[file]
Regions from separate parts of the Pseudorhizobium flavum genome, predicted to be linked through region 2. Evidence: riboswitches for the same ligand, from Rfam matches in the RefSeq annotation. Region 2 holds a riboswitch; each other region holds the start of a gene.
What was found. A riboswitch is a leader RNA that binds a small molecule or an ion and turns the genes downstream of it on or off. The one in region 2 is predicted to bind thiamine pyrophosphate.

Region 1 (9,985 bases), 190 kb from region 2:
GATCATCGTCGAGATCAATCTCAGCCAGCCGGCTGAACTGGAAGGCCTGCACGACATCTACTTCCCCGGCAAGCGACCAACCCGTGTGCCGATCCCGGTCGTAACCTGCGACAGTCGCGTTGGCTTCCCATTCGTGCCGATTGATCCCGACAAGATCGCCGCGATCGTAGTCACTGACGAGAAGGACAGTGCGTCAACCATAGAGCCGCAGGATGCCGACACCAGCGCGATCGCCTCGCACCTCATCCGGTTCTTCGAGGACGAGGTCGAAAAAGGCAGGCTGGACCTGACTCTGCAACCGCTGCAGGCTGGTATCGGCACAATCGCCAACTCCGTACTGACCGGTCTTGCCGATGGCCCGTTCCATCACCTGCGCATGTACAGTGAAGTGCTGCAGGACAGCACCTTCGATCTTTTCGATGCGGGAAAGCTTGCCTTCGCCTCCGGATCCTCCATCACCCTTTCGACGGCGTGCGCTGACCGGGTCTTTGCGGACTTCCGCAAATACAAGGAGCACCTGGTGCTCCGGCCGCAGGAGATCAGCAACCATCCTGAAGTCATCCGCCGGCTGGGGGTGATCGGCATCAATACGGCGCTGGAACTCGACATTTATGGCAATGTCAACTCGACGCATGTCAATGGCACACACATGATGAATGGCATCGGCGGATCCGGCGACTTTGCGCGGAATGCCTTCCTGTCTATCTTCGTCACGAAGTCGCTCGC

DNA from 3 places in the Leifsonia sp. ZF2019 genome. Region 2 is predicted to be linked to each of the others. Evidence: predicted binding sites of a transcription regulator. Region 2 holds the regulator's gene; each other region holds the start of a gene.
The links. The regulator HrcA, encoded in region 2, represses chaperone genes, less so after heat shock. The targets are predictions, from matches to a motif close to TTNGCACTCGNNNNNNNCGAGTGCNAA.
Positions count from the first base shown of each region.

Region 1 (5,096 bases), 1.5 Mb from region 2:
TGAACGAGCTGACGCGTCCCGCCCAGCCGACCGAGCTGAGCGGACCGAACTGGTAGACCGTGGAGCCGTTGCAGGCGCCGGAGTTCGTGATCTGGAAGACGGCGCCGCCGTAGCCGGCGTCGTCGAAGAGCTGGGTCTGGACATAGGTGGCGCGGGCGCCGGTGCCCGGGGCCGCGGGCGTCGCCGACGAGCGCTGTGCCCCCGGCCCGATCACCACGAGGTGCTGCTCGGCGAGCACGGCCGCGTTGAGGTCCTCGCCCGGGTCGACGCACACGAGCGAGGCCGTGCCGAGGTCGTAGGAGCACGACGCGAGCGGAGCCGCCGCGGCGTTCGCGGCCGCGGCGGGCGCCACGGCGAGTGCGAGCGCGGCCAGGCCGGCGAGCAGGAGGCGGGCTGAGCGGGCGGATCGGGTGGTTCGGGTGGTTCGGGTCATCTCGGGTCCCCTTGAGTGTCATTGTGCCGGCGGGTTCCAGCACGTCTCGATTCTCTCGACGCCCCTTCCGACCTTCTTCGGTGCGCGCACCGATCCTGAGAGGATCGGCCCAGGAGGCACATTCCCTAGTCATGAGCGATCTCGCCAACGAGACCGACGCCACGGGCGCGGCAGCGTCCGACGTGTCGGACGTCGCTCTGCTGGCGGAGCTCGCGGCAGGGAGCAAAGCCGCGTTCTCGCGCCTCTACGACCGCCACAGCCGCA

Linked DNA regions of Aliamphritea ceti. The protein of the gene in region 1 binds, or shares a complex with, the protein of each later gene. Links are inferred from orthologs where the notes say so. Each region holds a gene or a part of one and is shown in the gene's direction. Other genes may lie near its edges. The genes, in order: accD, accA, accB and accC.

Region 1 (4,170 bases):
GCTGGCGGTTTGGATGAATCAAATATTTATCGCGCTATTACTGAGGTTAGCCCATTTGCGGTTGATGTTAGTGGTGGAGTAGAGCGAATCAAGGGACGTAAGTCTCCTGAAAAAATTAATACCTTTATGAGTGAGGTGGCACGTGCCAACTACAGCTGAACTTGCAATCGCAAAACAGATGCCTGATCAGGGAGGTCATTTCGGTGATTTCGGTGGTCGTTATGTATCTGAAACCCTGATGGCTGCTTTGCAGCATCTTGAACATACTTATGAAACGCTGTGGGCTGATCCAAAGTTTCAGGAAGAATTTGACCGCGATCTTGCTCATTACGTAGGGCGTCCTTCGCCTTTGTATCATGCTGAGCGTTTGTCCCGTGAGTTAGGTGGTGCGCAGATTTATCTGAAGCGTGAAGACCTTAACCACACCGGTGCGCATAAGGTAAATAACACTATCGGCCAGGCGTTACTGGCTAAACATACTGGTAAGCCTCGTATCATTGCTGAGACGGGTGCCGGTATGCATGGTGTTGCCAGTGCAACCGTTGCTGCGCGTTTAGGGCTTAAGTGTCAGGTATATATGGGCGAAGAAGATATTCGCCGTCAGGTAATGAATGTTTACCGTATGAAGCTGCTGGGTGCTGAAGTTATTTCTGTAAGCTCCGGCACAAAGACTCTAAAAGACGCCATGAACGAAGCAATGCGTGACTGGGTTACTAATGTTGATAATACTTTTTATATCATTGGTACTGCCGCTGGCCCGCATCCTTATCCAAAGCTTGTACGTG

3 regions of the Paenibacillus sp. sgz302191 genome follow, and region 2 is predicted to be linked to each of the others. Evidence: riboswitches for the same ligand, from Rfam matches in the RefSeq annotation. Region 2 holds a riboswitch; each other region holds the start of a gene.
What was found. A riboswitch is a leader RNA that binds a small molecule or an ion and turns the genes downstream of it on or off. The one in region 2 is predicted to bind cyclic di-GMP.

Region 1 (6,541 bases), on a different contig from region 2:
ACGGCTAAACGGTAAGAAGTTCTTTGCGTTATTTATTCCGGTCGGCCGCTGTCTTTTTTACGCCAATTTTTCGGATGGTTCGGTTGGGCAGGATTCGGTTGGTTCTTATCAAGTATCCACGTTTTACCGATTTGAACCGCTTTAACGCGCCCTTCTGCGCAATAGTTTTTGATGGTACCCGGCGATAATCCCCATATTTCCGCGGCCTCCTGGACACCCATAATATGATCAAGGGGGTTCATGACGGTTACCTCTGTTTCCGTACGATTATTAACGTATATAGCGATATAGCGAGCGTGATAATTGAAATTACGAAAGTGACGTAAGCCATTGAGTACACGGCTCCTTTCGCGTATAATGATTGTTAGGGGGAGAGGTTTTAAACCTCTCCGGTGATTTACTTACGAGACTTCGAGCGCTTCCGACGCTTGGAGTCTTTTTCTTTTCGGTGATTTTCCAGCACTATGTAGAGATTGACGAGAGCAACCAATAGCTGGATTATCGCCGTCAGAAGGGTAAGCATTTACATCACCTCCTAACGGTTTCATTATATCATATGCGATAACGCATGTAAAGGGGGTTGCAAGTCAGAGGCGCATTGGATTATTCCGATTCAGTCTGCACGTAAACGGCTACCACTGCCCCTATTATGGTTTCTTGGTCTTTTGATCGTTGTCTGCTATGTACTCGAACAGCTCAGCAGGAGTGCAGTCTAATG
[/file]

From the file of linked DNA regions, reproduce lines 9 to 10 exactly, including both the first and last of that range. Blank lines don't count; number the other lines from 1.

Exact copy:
TGAACGAGCTGACGCGTCCCGCCCAGCCGACCGAGCTGAGCGGACCGAACTGGTAGACCGTGGAGCCGTTGCAGGCGCCGGAGTTCGTGATCTGGAAGACGGCGCCGCCGTAGCCGGCGTCGTCGAAGAGCTGGGTCTGGACATAGGTGGCGCGGGCGCCGGTGCCCGGGGCCGCGGGCGTCGCCGACGAGCGCTGTGCCCCCGGCCCGATCACCACGAGGTGCTGCTCGGCGAGCACGGCCGCGTTGAGGTCCTCGCCCGGGTCGACGCACACGAGCGAGGCCGTGCCGAGGTCGTAGGAGCACGACGCGAGCGGAGCCGCCGCGGCGTTCGCGGCCGCGGCGGGCGCCACGGCGAGTGCGAGCGCGGCCAGGCCGGCGAGCAGGAGGCGGGCTGAGCGGGCGGATCGGGTGGTTCGGGTGGTTCGGGTCATCTCGGGTCCCCTTGAGTGTCATTGTGCCGGCGGGTTCCAGCACGTCTCGATTCTCTCGACGCCCCTTCCGACCTTCTTCGGTGCGCGCACCGATCCTGAGAGGATCGGCCCAGGAGGCACATTCCCTAGTCATGAGCGATCTCGCCAACGAGACCGACGCCACGGGCGCGGCAGCGTCCGACGTGTCGGACGTCGCTCTGCTGGCGGAGCTCGCGGCAGGGAGCAAAGCCGCGTTCTCGCGCCTCTACGACCGCCACAGCCGCA

Linked DNA regions of Aliamphritea ceti. The protein of the gene in region 1 binds, or shares a complex with, the protein of each later gene. Links are inferred from orthologs where the notes say so. Each region holds a gene or a part of one and is shown in the gene's direction. Other genes may lie near its edges. The genes, in order: accD, accA, accB and accC.